The Ultimate Grocery List, According to 4 Meal Prep Experts

updated Dec 24, 2023
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Credit: Photo: Joe Lingeman/Kitchn; Food Stylist: CC Buckley/Kitchn

When it comes to meal prep, the hardest part is knowing where to start. Before any of the chopping, simmering, roasting, and boxing up can take place, you first have to gather all the groceries. Which begs the question: What should you get?

To navigate the process, we asked four meal prep experts to help us build the ultimate meal prep grocery list: Beth Moncel, the creator of Budget Bytes; Kendra Adachi, the mastermind behind The Lazy Genius Collective; Talia Koren, founder of Work Week Lunch; and Kelli Foster, our Culinary Producer and resident meal prep expert.

Here’s what they’re shopping for in every aisle.

Credit: Bill Oxford/Getty Images/iStockphoto


Fruit-wise, Kelli recommends a bunch of bananas. “They’ll keep for the week and there are about 101 ways to use them.” As for long-lasting veggies, she loves sweet potatoes for their infinite possibility: “Once prepped, you can eat them for breakfast with eggs; top them with nut butter or yogurt; add them to grain bowls or salads; tuck them inside tacos, burritos, or quesadillas; stuff them with your favorite fillings; or simply enjoy as a side dish.”

Pre-shredded slaw is another one of Kelli’s produce heroes. Not only does it involve zero prep work, but it’s also not going to wilt if you forget about it. Kale is Beth’s favorite budget-friendly meal prep green for the same reason: “It makes fantastic meal prep salads because it holds up in the refrigerator even when pre-dressed. You can also sauté it and add it to any grain bowl, or freeze it as part of smoothie prep.”

Bell peppers find their way into pretty much all of Talia’s meals because they prep/keep well in the fridge. And carrots are “the only fresh vegetable [Kendra’s] kids will eat without complaint.”

Credit: Thomas Hoerup

Dairy, Meat, and Other Refrigerated Items

Kelli vouches for yogurt and milk (dairy or plant-based), which come in handy for breakfast bowls, overnight oats, smoothies, and more.

Beth recommends stocking up on eggs. “Adding a hard-boiled egg is an easy way to add extra protein to any meal prep (salads, grain bowls, and snack boxes). Eggs also great for prepping egg bites, breakfast sandwiches, or breakfast burritos.” Oh, and hummus. “I like to add a dollop of hummus to a bowl meal or salad, or use it as a sauce or dressing. I also like to have hummus as a dip in snack boxes and as a sandwich spread.”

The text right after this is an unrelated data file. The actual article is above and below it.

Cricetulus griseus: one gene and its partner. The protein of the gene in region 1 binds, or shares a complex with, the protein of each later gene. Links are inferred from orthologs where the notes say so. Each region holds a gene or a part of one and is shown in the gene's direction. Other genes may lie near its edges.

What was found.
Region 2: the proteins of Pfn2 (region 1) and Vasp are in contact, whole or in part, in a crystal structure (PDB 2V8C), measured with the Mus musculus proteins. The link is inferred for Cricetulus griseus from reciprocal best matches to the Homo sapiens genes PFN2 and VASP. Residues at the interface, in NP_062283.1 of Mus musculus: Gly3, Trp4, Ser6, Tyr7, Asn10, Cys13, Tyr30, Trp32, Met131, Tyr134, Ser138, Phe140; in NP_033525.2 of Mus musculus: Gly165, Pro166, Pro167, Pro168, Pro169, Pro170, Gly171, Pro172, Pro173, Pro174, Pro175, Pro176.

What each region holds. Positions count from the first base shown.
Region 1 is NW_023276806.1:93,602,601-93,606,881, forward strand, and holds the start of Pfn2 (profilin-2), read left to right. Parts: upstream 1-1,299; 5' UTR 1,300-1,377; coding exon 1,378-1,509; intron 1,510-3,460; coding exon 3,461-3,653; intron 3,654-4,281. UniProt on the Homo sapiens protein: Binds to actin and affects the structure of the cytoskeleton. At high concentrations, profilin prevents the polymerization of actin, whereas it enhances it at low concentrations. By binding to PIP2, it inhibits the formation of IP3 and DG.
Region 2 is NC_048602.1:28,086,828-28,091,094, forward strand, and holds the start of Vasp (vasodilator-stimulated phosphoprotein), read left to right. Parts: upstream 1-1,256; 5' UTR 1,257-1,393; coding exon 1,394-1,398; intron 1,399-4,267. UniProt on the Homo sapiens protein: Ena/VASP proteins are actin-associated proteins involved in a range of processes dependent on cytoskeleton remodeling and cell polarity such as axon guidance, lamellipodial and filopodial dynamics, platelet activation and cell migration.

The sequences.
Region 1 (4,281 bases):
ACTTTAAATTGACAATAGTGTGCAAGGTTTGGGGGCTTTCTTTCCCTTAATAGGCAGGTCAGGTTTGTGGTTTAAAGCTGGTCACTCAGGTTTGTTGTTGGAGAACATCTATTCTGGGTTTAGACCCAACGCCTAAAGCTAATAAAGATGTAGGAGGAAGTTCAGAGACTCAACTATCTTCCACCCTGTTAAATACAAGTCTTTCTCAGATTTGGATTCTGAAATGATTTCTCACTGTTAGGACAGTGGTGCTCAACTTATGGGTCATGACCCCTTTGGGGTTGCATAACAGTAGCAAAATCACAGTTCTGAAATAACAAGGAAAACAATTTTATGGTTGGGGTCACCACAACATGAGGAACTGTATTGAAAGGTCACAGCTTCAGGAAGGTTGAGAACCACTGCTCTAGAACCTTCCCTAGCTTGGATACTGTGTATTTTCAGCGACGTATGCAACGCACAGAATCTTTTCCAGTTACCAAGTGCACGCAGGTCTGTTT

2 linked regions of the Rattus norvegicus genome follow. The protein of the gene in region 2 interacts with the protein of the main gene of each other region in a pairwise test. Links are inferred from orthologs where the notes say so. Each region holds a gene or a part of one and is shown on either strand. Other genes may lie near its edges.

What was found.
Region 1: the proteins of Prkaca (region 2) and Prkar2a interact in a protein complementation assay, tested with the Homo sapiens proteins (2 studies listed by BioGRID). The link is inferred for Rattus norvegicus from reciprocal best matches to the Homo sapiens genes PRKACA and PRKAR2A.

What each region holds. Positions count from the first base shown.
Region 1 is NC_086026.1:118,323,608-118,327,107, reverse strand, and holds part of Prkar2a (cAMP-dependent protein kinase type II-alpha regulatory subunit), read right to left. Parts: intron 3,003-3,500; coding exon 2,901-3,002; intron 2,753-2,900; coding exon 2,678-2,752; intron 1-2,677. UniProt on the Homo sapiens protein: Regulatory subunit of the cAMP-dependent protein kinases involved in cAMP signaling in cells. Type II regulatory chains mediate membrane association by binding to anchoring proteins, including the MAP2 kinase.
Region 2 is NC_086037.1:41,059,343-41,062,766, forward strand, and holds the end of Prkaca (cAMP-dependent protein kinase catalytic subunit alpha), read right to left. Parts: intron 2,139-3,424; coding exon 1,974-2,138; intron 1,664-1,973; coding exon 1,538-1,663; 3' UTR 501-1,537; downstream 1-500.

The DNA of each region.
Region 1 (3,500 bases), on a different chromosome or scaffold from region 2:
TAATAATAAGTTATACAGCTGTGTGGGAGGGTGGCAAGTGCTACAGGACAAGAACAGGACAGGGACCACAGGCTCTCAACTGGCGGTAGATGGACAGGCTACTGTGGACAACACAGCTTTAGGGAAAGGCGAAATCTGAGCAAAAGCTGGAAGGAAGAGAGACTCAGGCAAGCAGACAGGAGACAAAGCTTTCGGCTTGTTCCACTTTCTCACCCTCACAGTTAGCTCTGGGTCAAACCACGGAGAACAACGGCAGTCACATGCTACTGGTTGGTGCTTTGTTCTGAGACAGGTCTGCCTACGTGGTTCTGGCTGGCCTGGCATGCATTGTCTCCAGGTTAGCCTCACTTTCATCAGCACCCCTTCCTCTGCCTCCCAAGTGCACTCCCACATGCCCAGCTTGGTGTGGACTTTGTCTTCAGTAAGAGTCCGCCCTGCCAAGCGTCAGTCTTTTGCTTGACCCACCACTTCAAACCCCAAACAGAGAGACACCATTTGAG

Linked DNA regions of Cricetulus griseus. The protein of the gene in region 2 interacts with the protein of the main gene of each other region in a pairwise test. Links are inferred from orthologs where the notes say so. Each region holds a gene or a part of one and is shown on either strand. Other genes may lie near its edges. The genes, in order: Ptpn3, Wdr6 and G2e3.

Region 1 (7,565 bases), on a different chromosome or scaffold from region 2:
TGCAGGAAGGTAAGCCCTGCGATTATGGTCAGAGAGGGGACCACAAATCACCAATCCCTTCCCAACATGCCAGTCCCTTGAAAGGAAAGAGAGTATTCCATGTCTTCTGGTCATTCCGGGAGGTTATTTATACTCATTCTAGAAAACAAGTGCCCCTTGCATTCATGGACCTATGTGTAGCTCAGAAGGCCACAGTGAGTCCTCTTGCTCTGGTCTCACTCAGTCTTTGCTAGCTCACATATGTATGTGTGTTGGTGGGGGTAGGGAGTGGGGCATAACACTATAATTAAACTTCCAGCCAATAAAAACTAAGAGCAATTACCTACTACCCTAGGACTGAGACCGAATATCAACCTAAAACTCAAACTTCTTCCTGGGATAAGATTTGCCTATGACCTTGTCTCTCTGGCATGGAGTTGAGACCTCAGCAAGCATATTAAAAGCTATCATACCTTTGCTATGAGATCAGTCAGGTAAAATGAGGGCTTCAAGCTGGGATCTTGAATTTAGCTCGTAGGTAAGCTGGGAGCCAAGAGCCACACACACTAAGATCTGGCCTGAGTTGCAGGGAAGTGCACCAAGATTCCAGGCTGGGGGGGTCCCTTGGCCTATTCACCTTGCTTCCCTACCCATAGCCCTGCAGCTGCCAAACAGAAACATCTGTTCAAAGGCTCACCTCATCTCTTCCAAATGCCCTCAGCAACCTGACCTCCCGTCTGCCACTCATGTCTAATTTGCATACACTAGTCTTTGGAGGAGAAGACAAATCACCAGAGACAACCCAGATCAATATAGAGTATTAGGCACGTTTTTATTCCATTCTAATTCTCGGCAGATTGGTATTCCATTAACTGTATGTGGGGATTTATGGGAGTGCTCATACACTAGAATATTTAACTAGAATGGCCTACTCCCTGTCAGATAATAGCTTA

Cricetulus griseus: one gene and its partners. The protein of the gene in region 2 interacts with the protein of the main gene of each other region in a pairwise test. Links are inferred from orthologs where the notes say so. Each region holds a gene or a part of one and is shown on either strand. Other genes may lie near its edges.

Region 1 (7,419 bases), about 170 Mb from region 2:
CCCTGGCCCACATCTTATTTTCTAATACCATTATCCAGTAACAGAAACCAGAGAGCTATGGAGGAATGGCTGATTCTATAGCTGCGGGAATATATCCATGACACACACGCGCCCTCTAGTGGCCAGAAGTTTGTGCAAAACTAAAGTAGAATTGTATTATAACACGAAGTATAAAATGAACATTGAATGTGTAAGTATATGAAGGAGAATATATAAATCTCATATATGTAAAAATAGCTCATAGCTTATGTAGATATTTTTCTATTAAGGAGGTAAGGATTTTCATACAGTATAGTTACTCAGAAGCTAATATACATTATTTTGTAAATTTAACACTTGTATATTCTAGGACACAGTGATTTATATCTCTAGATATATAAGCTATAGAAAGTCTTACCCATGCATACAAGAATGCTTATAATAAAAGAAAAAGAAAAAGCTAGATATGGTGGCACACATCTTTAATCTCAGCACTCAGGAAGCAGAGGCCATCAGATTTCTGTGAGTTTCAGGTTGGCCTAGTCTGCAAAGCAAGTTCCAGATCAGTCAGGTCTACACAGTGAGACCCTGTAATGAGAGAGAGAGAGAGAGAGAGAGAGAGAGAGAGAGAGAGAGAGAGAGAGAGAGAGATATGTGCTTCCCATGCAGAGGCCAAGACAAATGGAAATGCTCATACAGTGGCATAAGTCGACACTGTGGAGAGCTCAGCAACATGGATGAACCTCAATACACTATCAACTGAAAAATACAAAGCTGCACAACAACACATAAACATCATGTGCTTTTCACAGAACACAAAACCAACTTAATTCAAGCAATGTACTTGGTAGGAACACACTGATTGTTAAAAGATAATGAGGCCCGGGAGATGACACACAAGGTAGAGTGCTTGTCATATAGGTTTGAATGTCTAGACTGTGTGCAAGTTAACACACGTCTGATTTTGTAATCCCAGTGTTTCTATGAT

Tortillas are Talia’s pick because “they last in the fridge for weeks and are great options for breakfast, lunch, and dinner. Breakfast tacos, lunch wraps, quesadillas, burritos … the list goes on.”

When it comes to meat, there were lots of suggestions: Talia recommends ground turkey as an easy protein for novice meal preppers. “It’s easier to prep than chicken breast and it also reheats really well.”

Kendra loves chicken thighs because “they’re hard to overcook, stay super tender, and make a great stir-fry,” and bacon, “a breakfast-for-dinner staple and great topping for soups and other bowls of yumminess.”

For a no-cook option, Kelli swears by rotisserie chicken. “It’s the ultimate meal prep shortcut. Use it for big batch of chicken salad, soups, chilis, sandwiches, tacos, casseroles, and so much more.”

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Frozen Foods

“During weeks when I’m really pressed for time, I often rely on the freezer aisle for meal prep,” says Kelli. Three smart grocery store shortcuts she always has on hand? Frozen meatballs, cauliflower rice, and a frozen stir-fry kit.

Frozen meatballs are a natural partner to spaghetti. But you can also turn a bag into dinner-worthy sandwiches or add them to noodle bowls and salads, stir-fries, pizza, and hummus bowls.” (Pssst: Kitchn editors swear by the Costco Italian-Style Beef meatballs.)

“Buying a bag of frozen cauliflower rice shaves time off both prep and cleanup. Turn it into a quick side dish or base for a burrito bowl, toss it into a stir-fry, or mix it into a casserole,” says Kelli. She also swears by frozen stir-fry veggies for the same reason.

Credit: Thomas Hoerup

Pantry Staples

A well-stocked pantry is basically a meal prepper’s treasure chest. Based on the number of recs we got in this category, the experts agree.

Beth relies heavily on shelf-stable staples like rice, beans, pasta, and oats: “Pasta is endlessly flexible and a great, inexpensive base for meals. It refrigerates and freezes well, so you can use it either for weekly meal preps or long-term frozen meal prep … and oats are my favorite blank slate for breakfast meal prep. They’re super inexpensive, have tons of fiber, and are shelf-stable.”

Another pantry staple that Beth Loves? Dried fruit and nuts. “They make great additions to salad meal preps, overnight oats, or snack boxes. Plus they’re a quick way to add texture, fiber, and nutrients to your meal preps.” Plus tuna, which is an easy, inexpensive protein to add to dishes both cold and hot.

Kendra always has canned tomatoes and coconut milk in her pantry for all of her meal matrix-ing needs. “You can’t have tomato sauce, chili, tikka masala, or certain soups without canned tomatoes. And we use canned coconut milk in curries, desserts, and even smoothies.”

And finally, Kelli believes that you always have to have bottled salad dressing because “you might not always have time to make your own.” Good thing there are so many great options at the store — we should know, as we’ve tried all of them. “A good dressing is the answer to better-tasting salads and grain bowls — plus it doubles as a marinade,” says Kelli.

What would you add to this list?